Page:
How I can use these measurements. Any algorithm? This book is something like scetch. There isn't much information.
I need to design my own thermostat because many rooms will be controlled by one system. So there will be PID in every room and SetPoint for every one will be set remotely.
Can You advice algorithm and maybe implementation of autotuner. Thanks for Your answers. Denis.
Reply to
Denis
Lets see if I remember anything from my control courses..... nope... forgot the whole blessed thing. Found the book. I'll use Process Control by Peter Harriot, Page 180.
Firstly, there are already systems which allow each room to be controlled independently off of one main header. We can reinvent the wheel here a bit. Reinventing the wheel is fun sometimes.
Start your system and set each heating valve to some nominal valve opening. Increase the valve position by some amout delta V. You will get the dead time (or lag L) and the slope (N) of the heating curve once the room starts warming up. Get the slope from about half way up the curve.
For proportional control, k = deltaV/NL for PI control k = 0.9 deltaV/NL, Tr = L/0.3 for PID control k = 1.2deltaV/NL, Tr = L/0.5, Td = 0.5L
Note that the book I'm looking at cites this as another Ziegler Nichols method. I've substituted deltaV = deltaP/12. detaP/12 was the fractional change in input on a pneumatic controller. I have a feeling that the 12 might be based on a standard property of a pneumatic device.
Is that any help?
Michael
Reply to
Herman Family
Thank You for help, Michael. You helped me to move in right way. I found a lot of literature about open-loop tuning of PID. Denis.
Reply to
Denis
Why do house thermostats typically include an "anticipator" then?
Best regards, Spehro Pefhany
Reply to
Spehro Pefhany
I would be surprised if you really need PID control. Most times, like a house thermostat, on/off is all you need. For PID control you should have some way of modulating the amount of heat going into each room. OK, you have radiator valves, but do you really want to modulate them all? Isn't is much cheaper to just switch the flow to each radiator on and off, using the (hand) modulating valve just to balance the flows to the various rooms? How much does the temperature rise after you switch the flow to a radiator off? If it is less than your control limits (your 1-2 degs) then modulating is not going to make much difference. And also remember that you have no way of increasing the cooling (as I read it you only have heating), so PID will be ineffective when the room is too hot, as it will not be able to move its effect continuously from heating to cooling anyway. Francis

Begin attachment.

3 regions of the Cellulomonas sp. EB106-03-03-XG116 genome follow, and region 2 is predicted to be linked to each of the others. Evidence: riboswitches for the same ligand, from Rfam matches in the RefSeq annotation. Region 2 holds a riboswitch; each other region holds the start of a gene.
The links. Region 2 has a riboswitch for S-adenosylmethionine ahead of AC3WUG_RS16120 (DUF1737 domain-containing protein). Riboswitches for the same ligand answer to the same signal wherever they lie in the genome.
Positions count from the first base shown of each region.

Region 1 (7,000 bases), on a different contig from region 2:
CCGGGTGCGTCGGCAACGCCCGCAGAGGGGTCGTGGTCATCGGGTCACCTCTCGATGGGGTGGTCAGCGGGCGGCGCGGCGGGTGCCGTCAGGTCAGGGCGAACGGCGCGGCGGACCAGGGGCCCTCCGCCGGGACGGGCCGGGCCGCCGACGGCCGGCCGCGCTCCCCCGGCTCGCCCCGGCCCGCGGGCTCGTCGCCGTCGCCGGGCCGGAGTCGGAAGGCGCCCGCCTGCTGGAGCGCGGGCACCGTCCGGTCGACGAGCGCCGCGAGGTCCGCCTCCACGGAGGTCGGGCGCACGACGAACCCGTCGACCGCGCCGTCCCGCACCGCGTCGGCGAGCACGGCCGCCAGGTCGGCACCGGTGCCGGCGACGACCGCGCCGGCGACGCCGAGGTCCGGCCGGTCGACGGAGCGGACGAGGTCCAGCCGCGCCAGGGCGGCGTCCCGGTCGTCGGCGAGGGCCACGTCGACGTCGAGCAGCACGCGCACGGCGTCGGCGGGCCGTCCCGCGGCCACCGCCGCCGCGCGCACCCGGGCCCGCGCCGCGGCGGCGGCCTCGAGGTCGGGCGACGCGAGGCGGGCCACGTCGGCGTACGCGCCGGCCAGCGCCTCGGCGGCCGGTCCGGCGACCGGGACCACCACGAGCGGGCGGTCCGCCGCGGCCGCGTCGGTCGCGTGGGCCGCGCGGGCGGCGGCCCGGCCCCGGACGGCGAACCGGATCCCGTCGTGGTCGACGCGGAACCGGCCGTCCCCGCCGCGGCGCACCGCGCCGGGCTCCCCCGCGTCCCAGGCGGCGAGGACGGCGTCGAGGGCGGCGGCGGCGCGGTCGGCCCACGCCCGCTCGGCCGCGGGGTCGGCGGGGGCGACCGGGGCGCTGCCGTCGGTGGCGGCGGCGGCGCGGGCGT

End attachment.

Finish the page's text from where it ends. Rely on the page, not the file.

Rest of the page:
Reply to
Francis
You'd think that from the name wouldn't you?
I think they actually "anticipate" the change from the output being on, so they end up being an integrator wrapped around a hysteresis block. End result is proportional control using an on-off output.
Best regards, Spehro Pefhany
Reply to
Spehro Pefhany
A bit of derivative I guess.
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Reply to
Francis
I think I answered that in another thread only I didn't know it was called an 'anticipator'. There is a small heater built into the thermostat to slightly heat the sensor as long as the furnace is on. This will cause the TS to cut out just a little earlier than it would if it had to wait for the all the heat to get back to it. It is a form of implied derivative in that it adds to the measured PV in proportional (very roughly) to the heat input and thus to the rate of rise of temperature. It prevents a temperature overshoot at the end of the cycle.
Walter.
Reply to
Walter Driedger
I didn't either. I thought it is called sliding mode control. However, anticipator is descriptive.
That is a strange way to 'anticipate' it would work in theory but it seems like a lot of effort to separately heat the sensor. Why not do something simple like:
error = sp - pv s = tau * error' + error If s > 0 then heater on else heater off.
This is a simple example of sliding mode control. SMC. This can be done easily using op amps or a very small micro controller.
Notice that there is no integrator to wind up or gain to tune or change when the load changes. Tau, the time constant, need only be set to a time that is not too short. This is very robust. If the ambient temperature changes ( load ) then only the duty cycle changes.
Peter Nachtwey
Reply to
Peter Nachtwey
Actually it is extremely simple. The TS is a simple temperature switch which closes a contact when the temperature is below the setpoint. This energizes the fuel gas solenoid. In series with the contact is a small heater element that warms the temperature sensor. The one I have is even simpler; the current flows through the bimetallic spiral on its way to the mercury switch. Since the current flows as long as the contact is closed, the heater subtracts from the deviation whenever the temperature is rising. The cost is zero since not a single component is added to the design.
I love simple.
Walter.
Reply to
Walter Driedger